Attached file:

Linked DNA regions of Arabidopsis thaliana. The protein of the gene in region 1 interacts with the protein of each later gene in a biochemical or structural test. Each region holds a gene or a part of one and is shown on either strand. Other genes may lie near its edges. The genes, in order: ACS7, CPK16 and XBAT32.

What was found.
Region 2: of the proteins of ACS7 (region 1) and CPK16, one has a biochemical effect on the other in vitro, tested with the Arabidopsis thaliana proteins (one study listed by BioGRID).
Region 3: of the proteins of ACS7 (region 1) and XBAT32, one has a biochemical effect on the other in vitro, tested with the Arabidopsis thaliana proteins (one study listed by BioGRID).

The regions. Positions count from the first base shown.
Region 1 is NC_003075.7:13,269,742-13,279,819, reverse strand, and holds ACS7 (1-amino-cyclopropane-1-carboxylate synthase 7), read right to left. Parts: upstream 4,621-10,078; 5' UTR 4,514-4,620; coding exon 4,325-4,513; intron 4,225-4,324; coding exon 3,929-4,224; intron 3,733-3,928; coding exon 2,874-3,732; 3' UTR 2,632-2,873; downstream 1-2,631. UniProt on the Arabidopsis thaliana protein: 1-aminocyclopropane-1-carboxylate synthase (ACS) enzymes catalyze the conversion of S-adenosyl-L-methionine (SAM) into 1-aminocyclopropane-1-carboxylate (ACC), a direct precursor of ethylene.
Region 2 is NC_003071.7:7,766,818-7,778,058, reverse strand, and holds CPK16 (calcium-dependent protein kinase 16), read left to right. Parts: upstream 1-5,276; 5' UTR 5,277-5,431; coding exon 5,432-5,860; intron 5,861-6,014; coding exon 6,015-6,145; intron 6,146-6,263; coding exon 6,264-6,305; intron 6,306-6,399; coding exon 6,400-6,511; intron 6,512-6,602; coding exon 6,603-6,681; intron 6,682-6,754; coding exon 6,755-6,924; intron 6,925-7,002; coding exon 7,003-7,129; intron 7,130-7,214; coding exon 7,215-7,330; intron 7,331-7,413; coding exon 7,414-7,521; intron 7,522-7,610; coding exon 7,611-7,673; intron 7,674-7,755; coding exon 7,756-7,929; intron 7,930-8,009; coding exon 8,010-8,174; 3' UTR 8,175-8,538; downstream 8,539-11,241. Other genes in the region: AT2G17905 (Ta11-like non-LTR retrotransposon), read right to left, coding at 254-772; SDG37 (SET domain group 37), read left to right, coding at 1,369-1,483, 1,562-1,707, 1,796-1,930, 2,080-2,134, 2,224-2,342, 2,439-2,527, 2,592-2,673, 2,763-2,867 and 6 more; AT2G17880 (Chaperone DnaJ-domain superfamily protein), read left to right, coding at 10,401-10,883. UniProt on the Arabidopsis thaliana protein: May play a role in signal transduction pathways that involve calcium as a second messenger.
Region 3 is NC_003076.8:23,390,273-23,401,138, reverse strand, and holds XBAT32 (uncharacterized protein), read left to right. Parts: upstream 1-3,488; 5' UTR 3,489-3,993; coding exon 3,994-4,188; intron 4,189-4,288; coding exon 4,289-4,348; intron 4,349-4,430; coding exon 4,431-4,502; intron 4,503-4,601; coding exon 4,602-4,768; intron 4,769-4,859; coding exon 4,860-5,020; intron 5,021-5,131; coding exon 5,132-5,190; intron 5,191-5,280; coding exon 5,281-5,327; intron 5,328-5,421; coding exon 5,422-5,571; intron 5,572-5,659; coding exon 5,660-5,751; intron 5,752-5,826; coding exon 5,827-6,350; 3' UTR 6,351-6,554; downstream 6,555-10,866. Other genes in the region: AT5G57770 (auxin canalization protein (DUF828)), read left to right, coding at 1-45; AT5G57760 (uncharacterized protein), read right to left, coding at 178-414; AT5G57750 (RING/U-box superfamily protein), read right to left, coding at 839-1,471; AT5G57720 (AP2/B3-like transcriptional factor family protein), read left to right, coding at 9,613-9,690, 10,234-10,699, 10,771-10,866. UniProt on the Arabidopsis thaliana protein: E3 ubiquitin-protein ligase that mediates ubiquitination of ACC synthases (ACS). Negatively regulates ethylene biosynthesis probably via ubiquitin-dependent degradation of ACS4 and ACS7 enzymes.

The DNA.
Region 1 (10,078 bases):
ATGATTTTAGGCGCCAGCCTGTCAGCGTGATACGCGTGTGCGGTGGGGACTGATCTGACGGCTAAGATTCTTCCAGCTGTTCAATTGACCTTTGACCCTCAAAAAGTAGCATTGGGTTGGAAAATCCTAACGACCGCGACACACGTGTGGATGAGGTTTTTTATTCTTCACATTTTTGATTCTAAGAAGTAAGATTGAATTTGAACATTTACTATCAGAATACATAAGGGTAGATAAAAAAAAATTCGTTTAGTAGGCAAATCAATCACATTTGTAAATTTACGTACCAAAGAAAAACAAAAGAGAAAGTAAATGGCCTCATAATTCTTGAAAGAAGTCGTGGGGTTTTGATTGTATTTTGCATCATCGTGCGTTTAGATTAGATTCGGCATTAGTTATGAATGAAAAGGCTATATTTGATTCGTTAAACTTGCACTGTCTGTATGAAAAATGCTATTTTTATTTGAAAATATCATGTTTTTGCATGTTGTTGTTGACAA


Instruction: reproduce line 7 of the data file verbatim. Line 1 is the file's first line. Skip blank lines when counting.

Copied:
Region 2 is NC_003071.7:7,766,818-7,778,058, reverse strand, and holds CPK16 (calcium-dependent protein kinase 16), read left to right. Parts: upstream 1-5,276; 5' UTR 5,277-5,431; coding exon 5,432-5,860; intron 5,861-6,014; coding exon 6,015-6,145; intron 6,146-6,263; coding exon 6,264-6,305; intron 6,306-6,399; coding exon 6,400-6,511; intron 6,512-6,602; coding exon 6,603-6,681; intron 6,682-6,754; coding exon 6,755-6,924; intron 6,925-7,002; coding exon 7,003-7,129; intron 7,130-7,214; coding exon 7,215-7,330; intron 7,331-7,413; coding exon 7,414-7,521; intron 7,522-7,610; coding exon 7,611-7,673; intron 7,674-7,755; coding exon 7,756-7,929; intron 7,930-8,009; coding exon 8,010-8,174; 3' UTR 8,175-8,538; downstream 8,539-11,241. Other genes in the region: AT2G17905 (Ta11-like non-LTR retrotransposon), read right to left, coding at 254-772; SDG37 (SET domain group 37), read left to right, coding at 1,369-1,483, 1,562-1,707, 1,796-1,930, 2,080-2,134, 2,224-2,342, 2,439-2,527, 2,592-2,673, 2,763-2,867 and 6 more; AT2G17880 (Chaperone DnaJ-domain superfamily protein), read left to right, coding at 10,401-10,883. UniProt on the Arabidopsis thaliana protein: May play a role in signal transduction pathways that involve calcium as a second messenger.